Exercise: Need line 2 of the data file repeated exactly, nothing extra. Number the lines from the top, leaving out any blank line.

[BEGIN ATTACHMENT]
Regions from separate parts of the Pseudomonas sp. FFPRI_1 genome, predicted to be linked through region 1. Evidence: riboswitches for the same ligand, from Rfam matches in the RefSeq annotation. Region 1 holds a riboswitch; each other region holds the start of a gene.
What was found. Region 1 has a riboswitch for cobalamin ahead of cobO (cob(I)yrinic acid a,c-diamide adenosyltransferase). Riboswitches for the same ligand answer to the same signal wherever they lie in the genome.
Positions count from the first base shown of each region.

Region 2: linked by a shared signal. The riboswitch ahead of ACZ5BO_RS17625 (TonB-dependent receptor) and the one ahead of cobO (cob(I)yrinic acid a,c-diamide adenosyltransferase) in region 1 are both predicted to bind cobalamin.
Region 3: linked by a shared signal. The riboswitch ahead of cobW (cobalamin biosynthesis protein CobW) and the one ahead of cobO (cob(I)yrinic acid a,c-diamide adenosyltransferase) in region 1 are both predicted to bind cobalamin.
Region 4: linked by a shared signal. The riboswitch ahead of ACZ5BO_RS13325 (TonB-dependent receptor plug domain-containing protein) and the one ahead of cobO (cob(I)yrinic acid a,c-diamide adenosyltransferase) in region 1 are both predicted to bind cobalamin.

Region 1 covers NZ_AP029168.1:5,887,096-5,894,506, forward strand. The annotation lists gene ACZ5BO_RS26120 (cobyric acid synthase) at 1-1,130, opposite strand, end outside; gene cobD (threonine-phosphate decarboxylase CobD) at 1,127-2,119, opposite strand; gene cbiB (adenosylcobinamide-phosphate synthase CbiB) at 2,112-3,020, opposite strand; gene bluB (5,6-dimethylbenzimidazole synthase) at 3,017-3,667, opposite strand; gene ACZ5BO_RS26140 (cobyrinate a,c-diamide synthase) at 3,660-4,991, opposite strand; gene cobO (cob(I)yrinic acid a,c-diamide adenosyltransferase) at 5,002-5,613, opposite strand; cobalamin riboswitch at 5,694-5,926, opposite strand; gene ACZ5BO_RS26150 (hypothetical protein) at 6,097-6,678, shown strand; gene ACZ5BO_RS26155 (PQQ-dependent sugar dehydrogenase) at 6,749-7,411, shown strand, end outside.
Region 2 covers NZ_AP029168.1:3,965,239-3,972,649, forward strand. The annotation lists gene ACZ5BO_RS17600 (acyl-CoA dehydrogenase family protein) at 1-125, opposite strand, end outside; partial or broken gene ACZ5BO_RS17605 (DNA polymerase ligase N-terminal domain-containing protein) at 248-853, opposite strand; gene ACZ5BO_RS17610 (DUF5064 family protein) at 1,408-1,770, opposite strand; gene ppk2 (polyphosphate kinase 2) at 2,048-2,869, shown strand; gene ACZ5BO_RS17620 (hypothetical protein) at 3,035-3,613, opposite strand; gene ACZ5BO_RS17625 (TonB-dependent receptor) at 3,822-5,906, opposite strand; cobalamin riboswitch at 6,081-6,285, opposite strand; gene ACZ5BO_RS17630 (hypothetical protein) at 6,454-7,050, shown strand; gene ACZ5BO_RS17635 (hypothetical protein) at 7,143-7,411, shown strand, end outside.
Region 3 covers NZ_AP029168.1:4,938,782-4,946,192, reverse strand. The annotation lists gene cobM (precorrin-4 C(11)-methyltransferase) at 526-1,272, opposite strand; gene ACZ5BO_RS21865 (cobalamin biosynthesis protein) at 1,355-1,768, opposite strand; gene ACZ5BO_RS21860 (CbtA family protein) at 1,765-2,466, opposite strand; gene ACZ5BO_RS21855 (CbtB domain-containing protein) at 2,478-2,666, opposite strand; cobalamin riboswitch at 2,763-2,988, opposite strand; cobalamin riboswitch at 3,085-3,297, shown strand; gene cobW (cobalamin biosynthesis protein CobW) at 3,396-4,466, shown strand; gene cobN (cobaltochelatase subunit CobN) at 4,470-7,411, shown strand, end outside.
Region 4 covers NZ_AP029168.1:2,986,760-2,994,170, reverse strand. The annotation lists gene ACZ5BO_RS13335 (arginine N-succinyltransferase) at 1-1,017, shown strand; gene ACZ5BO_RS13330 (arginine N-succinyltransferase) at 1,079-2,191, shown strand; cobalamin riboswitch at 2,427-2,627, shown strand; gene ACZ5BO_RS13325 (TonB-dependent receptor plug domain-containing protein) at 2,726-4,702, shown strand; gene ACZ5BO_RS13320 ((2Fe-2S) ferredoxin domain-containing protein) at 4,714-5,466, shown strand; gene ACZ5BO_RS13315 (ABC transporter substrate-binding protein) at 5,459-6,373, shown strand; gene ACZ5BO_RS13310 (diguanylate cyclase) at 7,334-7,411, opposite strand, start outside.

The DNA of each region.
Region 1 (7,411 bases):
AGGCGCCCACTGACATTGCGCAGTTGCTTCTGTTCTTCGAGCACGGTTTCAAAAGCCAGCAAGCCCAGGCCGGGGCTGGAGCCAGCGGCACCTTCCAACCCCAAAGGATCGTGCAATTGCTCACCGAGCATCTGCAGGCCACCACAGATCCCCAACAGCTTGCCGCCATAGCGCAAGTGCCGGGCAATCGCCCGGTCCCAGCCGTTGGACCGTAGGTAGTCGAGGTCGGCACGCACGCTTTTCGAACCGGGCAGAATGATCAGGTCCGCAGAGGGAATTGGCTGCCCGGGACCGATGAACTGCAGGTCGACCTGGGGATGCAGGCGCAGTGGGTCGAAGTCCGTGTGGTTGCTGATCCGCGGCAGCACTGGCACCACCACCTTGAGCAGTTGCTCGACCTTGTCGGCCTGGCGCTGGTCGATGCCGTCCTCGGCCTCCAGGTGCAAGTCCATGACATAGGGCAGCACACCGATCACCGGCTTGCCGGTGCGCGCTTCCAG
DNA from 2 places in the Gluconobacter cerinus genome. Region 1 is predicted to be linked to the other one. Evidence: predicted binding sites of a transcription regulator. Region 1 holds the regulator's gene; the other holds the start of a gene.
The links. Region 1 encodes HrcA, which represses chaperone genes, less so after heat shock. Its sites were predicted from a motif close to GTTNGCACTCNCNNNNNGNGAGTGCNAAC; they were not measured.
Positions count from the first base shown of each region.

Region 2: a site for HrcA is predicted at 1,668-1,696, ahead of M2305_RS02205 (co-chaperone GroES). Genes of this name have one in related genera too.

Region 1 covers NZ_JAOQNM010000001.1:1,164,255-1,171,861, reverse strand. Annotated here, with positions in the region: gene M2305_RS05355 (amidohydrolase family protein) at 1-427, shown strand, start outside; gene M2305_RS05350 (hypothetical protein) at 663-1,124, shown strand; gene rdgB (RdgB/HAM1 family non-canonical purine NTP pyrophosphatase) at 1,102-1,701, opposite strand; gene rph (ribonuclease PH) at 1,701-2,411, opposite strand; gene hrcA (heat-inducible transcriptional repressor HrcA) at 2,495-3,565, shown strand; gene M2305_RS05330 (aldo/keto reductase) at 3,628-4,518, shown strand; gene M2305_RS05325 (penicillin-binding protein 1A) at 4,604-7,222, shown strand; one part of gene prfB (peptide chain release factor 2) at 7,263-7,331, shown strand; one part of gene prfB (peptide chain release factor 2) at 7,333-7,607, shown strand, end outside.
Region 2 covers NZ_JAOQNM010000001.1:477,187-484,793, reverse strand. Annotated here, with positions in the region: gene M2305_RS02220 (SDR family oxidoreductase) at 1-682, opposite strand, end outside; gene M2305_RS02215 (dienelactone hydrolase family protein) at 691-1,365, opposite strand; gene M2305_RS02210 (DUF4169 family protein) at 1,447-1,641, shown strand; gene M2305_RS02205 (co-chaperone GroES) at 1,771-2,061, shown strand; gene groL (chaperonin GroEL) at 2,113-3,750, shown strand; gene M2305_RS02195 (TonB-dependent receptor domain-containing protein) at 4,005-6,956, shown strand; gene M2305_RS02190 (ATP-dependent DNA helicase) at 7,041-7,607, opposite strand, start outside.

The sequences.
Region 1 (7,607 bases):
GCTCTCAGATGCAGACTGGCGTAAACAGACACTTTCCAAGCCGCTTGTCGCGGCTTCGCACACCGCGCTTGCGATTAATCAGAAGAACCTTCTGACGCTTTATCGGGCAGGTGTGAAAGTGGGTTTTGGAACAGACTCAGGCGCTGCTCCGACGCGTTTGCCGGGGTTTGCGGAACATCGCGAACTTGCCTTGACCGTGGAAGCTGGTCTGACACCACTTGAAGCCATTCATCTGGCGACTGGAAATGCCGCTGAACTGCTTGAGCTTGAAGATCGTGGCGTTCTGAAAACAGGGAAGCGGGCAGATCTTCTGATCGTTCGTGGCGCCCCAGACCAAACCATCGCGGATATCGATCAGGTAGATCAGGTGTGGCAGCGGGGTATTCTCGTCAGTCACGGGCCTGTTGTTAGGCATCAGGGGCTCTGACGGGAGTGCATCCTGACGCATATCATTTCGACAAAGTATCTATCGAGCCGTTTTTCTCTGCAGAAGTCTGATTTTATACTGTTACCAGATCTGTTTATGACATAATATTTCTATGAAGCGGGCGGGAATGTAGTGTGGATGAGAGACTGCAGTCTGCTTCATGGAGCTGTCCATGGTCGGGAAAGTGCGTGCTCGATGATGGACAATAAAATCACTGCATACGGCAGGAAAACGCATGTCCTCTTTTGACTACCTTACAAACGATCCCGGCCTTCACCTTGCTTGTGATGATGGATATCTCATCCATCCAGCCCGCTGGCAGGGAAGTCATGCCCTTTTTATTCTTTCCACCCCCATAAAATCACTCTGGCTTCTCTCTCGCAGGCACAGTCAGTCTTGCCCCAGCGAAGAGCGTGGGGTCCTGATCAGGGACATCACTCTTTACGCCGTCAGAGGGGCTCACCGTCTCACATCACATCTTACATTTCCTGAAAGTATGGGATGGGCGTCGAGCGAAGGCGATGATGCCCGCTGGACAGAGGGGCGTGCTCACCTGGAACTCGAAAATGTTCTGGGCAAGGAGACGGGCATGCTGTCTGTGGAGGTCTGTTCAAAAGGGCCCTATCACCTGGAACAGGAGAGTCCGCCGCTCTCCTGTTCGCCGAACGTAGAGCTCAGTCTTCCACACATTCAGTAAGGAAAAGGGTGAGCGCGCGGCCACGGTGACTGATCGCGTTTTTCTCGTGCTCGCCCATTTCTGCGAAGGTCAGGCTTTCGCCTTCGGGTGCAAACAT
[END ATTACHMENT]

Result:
What was found. Region 1 has a riboswitch for cobalamin ahead of cobO (cob(I)yrinic acid a,c-diamide adenosyltransferase). Riboswitches for the same ligand answer to the same signal wherever they lie in the genome.